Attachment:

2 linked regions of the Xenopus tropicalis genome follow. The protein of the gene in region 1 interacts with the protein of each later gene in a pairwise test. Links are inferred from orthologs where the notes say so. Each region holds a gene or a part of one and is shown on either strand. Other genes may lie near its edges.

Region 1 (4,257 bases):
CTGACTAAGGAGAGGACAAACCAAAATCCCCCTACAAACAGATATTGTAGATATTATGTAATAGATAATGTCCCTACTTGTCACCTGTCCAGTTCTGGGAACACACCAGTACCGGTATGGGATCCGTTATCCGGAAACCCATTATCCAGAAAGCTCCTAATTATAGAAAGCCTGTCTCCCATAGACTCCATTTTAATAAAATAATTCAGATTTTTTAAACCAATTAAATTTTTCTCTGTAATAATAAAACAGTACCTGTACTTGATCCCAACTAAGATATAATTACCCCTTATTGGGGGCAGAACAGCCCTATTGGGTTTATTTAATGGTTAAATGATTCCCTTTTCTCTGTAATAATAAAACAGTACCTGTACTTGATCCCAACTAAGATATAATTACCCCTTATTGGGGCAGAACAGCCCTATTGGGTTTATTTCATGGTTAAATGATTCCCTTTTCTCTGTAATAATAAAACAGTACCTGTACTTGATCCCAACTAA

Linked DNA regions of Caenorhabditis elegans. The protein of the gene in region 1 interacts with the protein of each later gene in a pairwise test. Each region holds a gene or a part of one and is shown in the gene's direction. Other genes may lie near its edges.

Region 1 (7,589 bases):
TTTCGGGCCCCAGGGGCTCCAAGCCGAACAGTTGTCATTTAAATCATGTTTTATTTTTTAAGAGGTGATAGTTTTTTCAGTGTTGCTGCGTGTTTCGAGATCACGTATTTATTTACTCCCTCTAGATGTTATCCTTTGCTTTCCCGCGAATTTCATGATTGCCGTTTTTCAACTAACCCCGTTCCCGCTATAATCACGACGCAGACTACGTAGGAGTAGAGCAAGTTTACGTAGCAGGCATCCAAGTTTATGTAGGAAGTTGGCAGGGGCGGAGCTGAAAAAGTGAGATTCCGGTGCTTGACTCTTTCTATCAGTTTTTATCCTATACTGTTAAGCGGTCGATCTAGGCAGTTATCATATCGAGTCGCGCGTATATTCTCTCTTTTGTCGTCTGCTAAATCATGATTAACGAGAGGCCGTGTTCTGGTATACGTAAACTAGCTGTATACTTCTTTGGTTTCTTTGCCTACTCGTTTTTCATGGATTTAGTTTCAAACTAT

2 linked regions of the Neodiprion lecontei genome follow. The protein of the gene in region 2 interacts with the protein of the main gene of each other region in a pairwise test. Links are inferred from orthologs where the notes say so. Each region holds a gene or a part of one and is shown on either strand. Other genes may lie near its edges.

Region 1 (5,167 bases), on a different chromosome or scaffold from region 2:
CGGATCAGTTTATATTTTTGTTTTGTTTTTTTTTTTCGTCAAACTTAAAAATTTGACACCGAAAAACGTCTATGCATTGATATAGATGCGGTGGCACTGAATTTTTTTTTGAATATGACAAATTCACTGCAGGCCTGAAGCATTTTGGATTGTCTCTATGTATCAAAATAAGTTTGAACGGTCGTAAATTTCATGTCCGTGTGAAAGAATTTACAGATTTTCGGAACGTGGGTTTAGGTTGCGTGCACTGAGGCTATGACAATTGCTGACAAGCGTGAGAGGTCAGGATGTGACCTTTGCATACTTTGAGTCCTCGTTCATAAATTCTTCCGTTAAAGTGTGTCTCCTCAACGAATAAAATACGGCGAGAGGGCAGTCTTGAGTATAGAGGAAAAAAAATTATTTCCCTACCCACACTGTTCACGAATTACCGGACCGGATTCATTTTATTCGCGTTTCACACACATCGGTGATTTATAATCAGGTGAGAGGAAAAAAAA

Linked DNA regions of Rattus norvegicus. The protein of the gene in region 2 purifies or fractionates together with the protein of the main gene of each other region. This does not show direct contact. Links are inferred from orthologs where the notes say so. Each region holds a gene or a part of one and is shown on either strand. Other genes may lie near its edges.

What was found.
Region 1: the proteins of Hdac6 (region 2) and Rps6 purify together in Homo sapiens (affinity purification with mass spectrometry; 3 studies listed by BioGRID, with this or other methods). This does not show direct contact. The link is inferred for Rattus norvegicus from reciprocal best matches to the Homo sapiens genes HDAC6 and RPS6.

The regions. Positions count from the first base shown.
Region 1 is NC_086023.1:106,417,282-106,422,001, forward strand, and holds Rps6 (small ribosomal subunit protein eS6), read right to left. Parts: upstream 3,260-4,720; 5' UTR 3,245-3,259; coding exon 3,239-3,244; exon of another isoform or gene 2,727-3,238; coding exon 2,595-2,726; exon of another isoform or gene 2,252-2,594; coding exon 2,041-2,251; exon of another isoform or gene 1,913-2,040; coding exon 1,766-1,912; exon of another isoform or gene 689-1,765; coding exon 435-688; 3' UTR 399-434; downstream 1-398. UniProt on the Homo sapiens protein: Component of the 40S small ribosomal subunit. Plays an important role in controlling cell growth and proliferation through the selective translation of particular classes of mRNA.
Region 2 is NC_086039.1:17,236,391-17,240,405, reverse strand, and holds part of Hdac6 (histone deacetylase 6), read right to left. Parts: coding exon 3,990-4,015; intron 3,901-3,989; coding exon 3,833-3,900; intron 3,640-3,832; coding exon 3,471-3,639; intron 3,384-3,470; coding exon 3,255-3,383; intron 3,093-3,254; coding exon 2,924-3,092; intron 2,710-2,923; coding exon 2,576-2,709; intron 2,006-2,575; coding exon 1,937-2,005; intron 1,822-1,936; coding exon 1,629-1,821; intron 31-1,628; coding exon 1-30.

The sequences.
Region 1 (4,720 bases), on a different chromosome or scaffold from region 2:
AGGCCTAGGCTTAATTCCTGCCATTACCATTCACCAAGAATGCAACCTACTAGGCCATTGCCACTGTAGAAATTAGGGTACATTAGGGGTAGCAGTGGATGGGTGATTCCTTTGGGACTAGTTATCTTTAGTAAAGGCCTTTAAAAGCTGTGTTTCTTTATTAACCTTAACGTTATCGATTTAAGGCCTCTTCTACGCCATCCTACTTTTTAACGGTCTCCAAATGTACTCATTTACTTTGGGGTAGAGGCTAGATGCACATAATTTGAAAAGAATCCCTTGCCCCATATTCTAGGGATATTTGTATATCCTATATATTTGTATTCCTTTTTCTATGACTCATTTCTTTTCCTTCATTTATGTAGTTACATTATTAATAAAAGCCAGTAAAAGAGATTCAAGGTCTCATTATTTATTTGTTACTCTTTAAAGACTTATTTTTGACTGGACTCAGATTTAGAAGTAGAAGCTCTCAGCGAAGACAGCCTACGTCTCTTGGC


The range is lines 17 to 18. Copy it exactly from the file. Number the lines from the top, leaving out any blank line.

Region 1 (4,720 bases), on a different chromosome or scaffold from region 2:
AGGCCTAGGCTTAATTCCTGCCATTACCATTCACCAAGAATGCAACCTACTAGGCCATTGCCACTGTAGAAATTAGGGTACATTAGGGGTAGCAGTGGATGGGTGATTCCTTTGGGACTAGTTATCTTTAGTAAAGGCCTTTAAAAGCTGTGTTTCTTTATTAACCTTAACGTTATCGATTTAAGGCCTCTTCTACGCCATCCTACTTTTTAACGGTCTCCAAATGTACTCATTTACTTTGGGGTAGAGGCTAGATGCACATAATTTGAAAAGAATCCCTTGCCCCATATTCTAGGGATATTTGTATATCCTATATATTTGTATTCCTTTTTCTATGACTCATTTCTTTTCCTTCATTTATGTAGTTACATTATTAATAAAAGCCAGTAAAAGAGATTCAAGGTCTCATTATTTATTTGTTACTCTTTAAAGACTTATTTTTGACTGGACTCAGATTTAGAAGTAGAAGCTCTCAGCGAAGACAGCCTACGTCTCTTGGC